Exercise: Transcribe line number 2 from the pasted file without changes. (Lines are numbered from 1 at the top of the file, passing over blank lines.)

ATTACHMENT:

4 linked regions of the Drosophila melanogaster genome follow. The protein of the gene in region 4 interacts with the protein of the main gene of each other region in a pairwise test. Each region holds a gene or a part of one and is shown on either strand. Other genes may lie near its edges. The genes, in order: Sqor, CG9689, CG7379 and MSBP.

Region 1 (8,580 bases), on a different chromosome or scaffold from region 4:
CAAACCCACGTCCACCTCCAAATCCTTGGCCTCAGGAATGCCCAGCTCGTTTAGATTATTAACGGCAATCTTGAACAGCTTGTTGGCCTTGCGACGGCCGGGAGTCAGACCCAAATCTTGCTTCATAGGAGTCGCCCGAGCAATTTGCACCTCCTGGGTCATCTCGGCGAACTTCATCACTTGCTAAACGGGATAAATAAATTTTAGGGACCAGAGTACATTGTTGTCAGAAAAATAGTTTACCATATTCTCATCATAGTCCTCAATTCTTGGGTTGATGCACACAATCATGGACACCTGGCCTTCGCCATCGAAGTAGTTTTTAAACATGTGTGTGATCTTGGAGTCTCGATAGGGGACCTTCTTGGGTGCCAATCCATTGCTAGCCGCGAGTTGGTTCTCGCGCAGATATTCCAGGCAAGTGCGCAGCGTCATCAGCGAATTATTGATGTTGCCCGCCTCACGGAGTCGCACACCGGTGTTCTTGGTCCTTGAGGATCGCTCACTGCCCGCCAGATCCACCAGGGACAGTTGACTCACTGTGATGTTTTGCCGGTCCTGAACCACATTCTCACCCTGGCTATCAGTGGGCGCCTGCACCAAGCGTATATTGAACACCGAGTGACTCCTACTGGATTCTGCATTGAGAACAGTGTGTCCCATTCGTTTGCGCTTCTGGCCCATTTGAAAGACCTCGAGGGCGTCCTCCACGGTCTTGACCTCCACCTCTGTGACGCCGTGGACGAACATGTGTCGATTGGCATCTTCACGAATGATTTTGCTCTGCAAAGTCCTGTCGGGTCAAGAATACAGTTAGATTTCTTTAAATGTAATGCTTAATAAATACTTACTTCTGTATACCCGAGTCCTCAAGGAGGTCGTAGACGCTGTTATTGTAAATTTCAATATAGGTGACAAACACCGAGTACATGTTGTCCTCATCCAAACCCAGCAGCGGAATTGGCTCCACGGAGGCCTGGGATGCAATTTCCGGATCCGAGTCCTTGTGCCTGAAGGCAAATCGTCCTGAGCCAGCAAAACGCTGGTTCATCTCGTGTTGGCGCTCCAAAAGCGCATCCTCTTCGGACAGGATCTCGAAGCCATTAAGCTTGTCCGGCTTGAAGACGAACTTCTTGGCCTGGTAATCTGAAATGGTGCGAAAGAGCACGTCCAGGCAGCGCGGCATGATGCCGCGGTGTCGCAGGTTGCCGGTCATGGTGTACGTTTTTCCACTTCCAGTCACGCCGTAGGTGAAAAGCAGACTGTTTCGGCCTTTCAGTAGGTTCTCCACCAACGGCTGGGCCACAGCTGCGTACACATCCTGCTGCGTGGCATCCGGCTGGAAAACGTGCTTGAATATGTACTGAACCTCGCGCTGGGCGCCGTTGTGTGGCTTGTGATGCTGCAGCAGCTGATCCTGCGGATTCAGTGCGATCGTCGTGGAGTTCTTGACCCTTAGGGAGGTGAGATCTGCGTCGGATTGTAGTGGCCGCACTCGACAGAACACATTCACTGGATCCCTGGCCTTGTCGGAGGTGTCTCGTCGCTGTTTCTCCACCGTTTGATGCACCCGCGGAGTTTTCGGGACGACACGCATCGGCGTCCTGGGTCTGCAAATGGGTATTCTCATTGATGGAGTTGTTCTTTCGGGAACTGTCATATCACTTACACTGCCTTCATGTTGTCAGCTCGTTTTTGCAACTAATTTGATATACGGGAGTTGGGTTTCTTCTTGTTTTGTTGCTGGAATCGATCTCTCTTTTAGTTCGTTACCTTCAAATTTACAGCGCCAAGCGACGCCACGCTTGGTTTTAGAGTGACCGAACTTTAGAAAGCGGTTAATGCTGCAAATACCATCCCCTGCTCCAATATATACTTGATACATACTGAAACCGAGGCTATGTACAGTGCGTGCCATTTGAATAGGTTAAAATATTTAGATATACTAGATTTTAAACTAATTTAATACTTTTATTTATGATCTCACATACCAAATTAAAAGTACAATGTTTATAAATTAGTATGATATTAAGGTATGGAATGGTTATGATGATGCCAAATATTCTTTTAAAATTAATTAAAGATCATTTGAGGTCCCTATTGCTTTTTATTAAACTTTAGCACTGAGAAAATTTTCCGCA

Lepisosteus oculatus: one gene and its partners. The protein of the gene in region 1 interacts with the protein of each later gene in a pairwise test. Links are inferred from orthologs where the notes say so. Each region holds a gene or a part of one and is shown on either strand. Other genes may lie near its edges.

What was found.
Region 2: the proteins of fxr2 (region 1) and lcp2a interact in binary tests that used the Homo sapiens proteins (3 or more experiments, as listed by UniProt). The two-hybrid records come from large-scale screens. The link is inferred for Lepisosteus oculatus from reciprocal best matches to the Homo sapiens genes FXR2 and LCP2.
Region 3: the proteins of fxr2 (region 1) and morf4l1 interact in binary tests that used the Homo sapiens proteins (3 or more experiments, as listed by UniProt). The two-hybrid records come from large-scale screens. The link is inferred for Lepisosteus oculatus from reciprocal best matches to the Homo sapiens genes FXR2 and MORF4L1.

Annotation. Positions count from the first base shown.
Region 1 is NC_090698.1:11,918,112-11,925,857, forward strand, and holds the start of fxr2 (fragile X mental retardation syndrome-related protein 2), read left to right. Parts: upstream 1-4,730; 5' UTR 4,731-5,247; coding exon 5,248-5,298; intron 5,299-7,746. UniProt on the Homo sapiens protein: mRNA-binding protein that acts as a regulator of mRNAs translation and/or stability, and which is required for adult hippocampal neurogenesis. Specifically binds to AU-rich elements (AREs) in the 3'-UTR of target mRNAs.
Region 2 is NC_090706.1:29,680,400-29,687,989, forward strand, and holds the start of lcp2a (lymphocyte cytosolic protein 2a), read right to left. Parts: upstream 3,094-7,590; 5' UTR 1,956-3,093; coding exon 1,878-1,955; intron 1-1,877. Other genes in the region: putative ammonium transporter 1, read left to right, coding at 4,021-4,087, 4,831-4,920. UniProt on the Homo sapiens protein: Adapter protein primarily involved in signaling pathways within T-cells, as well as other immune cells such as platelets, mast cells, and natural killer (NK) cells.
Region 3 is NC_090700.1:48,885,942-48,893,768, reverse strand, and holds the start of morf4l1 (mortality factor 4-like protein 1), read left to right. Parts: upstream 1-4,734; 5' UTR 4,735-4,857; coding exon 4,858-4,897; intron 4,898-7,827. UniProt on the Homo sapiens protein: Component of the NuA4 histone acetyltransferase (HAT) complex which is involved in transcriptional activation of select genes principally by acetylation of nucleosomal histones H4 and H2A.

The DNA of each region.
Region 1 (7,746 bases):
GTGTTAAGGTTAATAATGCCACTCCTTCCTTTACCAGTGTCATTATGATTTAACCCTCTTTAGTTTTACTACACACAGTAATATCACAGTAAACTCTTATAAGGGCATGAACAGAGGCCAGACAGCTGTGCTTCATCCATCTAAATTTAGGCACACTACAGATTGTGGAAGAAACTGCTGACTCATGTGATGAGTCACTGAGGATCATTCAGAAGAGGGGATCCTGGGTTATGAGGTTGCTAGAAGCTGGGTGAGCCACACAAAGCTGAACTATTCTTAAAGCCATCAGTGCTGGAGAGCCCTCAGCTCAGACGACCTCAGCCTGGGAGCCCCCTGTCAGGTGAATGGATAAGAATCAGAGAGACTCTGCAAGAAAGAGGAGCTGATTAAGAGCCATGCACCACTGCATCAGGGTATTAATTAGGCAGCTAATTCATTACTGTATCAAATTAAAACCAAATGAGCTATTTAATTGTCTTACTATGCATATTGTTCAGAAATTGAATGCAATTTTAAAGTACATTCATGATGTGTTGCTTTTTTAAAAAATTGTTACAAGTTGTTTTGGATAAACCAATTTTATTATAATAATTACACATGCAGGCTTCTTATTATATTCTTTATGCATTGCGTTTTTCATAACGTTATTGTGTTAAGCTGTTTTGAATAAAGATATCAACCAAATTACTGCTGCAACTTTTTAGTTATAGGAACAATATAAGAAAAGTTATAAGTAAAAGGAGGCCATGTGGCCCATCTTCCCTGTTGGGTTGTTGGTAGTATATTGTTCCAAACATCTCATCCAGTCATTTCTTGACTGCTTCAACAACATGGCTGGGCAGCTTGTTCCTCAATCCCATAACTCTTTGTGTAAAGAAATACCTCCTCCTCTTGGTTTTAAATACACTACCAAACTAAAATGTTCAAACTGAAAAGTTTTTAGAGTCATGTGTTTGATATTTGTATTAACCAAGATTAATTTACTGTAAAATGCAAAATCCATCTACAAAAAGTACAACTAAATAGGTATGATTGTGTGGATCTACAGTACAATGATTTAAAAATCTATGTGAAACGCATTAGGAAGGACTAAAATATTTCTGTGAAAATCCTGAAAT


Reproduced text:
Region 1 (8,580 bases), on a different chromosome or scaffold from region 4: